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On Thu, 08 Jul 1999, you wrote:
>Hi,
>
>This is not a comment for your code, sorry.  I will check it later. 
>
>In message "[ruby-talk:00431] Re: New feature for Ruby?"
>    on 99/07/07, Clemens Hintze <c.hintze / gmx.net> writes:
>

[...]

>You can replace the methods of existing class.  For exapmle,
>
>  class Integer
>    def succ(n
>      ...
>    end
>    alias next succ
>    def pred(n
>      ...
>    end
>    alias prev pred
>  end
>
>will do the job for you.  Oh, how dynamic Ruby is. :-)

:-00000

Woah! T h a t  i s  w o n d e r f u l !!! :-)))))))))))))))))

I didn't know, that this is possible... I did know concerning
Singleton methods... but this... <cannot believe what he sees...>

But does that mean, I cannot redefine an already defined class?
Means, if I want to totaly redefine the class e.g. Regexp. Perhaps
use another regexp engine, so nothing from the old class should
remain! As I have learned now, it is not enough to simply write

   class Regexp; ...; end

That would only enhanve/modify existant methods of already existant
class Regexp, true?

What I would have to do in that case? Not that I plan to do so. Only
I want to know :-)

BTW: I have attached Interval.rb again to that mail. This time with
classes Fixnum, Float and String modificated. Now the example looks
like it should. Only I would not define a String#pred in Ruby now.
Too lazy, sorry! :-)

Thanks again for that hint... and, of course, for that feature...
and, last but not least, for Ruby! :-)))))

>
>                                                matz.

\cle

PS: Would it makes sense to introduce that feature in the
Ruby-Manual? Perhaps it is, but I cannot remember I did see that!
Furthermore please explain `alias' more a little bit. I could not see
from the manual, whether the syntax is `alias old new' or `alias new
old'.
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#!/bin/env ruby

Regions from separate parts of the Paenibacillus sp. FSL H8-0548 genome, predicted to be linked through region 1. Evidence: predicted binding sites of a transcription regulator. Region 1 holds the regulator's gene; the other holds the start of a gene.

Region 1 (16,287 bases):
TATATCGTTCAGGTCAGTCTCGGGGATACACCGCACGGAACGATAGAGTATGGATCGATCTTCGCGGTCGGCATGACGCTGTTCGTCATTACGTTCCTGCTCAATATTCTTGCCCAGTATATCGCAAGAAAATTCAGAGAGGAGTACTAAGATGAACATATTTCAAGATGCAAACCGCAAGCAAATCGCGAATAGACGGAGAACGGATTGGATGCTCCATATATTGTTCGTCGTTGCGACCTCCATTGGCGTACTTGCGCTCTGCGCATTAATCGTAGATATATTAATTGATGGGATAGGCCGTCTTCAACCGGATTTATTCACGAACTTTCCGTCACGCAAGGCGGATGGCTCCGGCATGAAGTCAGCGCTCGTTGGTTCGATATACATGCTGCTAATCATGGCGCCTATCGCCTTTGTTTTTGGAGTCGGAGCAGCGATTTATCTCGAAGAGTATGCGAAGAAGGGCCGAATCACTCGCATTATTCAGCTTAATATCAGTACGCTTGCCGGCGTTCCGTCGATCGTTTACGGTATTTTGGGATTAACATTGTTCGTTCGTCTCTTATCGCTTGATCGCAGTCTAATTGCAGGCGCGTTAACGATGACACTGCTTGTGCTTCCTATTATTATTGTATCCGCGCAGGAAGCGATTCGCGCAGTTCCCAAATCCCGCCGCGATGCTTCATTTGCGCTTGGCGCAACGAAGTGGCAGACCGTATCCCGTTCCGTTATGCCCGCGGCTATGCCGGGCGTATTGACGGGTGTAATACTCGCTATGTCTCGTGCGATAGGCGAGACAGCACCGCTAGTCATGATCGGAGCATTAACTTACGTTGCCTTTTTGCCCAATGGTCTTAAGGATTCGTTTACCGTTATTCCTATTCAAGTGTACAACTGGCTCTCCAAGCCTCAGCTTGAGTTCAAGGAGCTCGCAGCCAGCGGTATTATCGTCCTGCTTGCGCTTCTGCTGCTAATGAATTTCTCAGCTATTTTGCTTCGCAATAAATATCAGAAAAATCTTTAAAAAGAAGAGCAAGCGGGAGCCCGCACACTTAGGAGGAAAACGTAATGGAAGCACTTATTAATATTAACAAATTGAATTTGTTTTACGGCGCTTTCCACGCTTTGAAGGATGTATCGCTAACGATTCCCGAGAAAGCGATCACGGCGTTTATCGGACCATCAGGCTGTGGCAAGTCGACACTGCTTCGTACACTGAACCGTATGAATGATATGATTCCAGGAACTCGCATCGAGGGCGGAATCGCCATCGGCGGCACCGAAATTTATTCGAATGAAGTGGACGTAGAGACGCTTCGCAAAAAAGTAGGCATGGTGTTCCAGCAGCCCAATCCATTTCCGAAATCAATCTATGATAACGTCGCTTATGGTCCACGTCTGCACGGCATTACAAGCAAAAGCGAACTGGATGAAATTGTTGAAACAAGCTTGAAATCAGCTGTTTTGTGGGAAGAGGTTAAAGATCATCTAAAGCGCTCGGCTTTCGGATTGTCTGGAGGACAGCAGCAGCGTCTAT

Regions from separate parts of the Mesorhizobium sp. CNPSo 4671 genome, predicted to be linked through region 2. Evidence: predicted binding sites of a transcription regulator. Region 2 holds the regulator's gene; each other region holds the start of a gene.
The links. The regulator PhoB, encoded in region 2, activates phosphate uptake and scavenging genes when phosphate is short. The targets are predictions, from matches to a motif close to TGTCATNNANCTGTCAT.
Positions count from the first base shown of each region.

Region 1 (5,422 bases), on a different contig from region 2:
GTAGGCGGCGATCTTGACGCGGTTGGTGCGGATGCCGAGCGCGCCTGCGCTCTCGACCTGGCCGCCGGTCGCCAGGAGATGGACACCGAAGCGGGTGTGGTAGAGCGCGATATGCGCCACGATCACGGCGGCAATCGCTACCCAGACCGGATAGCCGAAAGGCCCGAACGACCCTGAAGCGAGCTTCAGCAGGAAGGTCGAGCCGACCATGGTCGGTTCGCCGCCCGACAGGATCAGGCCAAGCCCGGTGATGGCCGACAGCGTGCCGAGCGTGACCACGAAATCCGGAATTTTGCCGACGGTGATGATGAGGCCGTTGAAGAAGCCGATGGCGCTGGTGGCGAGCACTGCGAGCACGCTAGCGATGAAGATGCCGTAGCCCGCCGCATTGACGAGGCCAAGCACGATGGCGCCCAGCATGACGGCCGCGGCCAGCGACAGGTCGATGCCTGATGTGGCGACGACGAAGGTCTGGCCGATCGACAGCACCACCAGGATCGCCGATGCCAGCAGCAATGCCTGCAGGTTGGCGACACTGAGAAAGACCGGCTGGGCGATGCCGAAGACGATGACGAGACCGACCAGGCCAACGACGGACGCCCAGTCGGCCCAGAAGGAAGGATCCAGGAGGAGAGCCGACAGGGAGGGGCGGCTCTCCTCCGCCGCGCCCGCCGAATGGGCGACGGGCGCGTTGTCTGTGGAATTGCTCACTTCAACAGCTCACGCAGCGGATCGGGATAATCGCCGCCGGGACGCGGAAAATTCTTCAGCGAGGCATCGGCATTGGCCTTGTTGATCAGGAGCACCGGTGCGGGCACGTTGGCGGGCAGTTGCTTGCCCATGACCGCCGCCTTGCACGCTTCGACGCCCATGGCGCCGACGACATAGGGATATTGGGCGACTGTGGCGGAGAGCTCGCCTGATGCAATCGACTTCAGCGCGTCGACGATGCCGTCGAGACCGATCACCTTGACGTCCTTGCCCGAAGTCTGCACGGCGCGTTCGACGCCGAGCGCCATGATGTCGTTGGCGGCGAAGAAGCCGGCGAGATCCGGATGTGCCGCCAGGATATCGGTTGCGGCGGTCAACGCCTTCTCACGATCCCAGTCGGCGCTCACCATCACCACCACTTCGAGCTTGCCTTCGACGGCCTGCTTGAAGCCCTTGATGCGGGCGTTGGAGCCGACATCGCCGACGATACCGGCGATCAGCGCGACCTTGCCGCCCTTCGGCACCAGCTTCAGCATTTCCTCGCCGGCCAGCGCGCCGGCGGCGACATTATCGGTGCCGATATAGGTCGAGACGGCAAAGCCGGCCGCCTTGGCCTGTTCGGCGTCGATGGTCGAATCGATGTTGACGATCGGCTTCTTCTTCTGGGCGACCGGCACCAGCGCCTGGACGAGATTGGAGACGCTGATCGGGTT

def interval(start, stop, step=1)
	Interval::new(start, stop, step)
end


class Interval
	include Enumerable

	attr_reader :first, :last, :step

	def initialize(start, stop, step=1)
		raise ArgumentError, "XXX1" if not (start.respond_to?(:<=>))
		up = ((start <=> stop) <= 0) 
		@cmp = up ? (:<=) : (:>=)
		@advfn = up ? (:succ) : (:pred)
		raise ArgumentError, "XXX2" if not (start.respond_to?(@advfn))
		raise ArgumentError, "XXX3" if step <= 0
		@first = start
		@last = stop
		@step = step
	end

	def each
		value = @first
		while (cmp = (value <=> @last)).send(@cmp, 0)
			yield value
			break if cmp == 0
			value = value.send(@advfn, @step)
		end
		nil
	end

	def [](index)
		i = 0
		each do |element|
			return element if i == index
			i += 1
		end
		nil
	end
end


if __FILE__ == $0

	# As I have learned now, that with that sample syntax, I can
	# override already defined methods, we can at once "improve" class
	# Fixnum, Float and String to show, how it would works together
	# with Interval

	class Fixnum
		def succ(n=1)
			self + n
		end
		def pred(n=1)
			self - n
		end
	end
			
	class Float
		def succ(n=1)
			self + n
		end
		def pred(n=1)
			self - n
		end
	end

	class String
		alias oldsucc succ
		def succ(n=1)
			s = self
			for i in 1..n
				s = s.oldsucc
			end
			s
		end
	end

	# Here begin the examples.

	print "===Upwards Interval \"a\" .. \"e\"===\n"
    for i in interval("a", "e")
		p(i)
	end

	print "===Downwards Interval 9 .. 1===\n"
	for i in interval(9, 1)
		p(i)
	end

	print "===Upwards 1.0 .. 9.0 step 1.25===\n"
	for i in interval(1.0, 9.0, 1.25)
		p(i)
	end

	print "===Downwards 9 .. 1 step 3===\n"
	i = Interval::new(9, 1, 3)
	i.each{ |el| p(el) }

	print "===Is 3 in that interval? (answer: true): "
	p(i.include?(3))

	print "===Is 2 in that interval? (answer: false): "
	p(i.include?(2))

	print "===What is the first element? (answer: 9): "; p(i[0])
	print "===What is the second element? (answer: 6): "; p(i[1])
	print "===What is the third element? (answer: 3): "; p(i[2])
end

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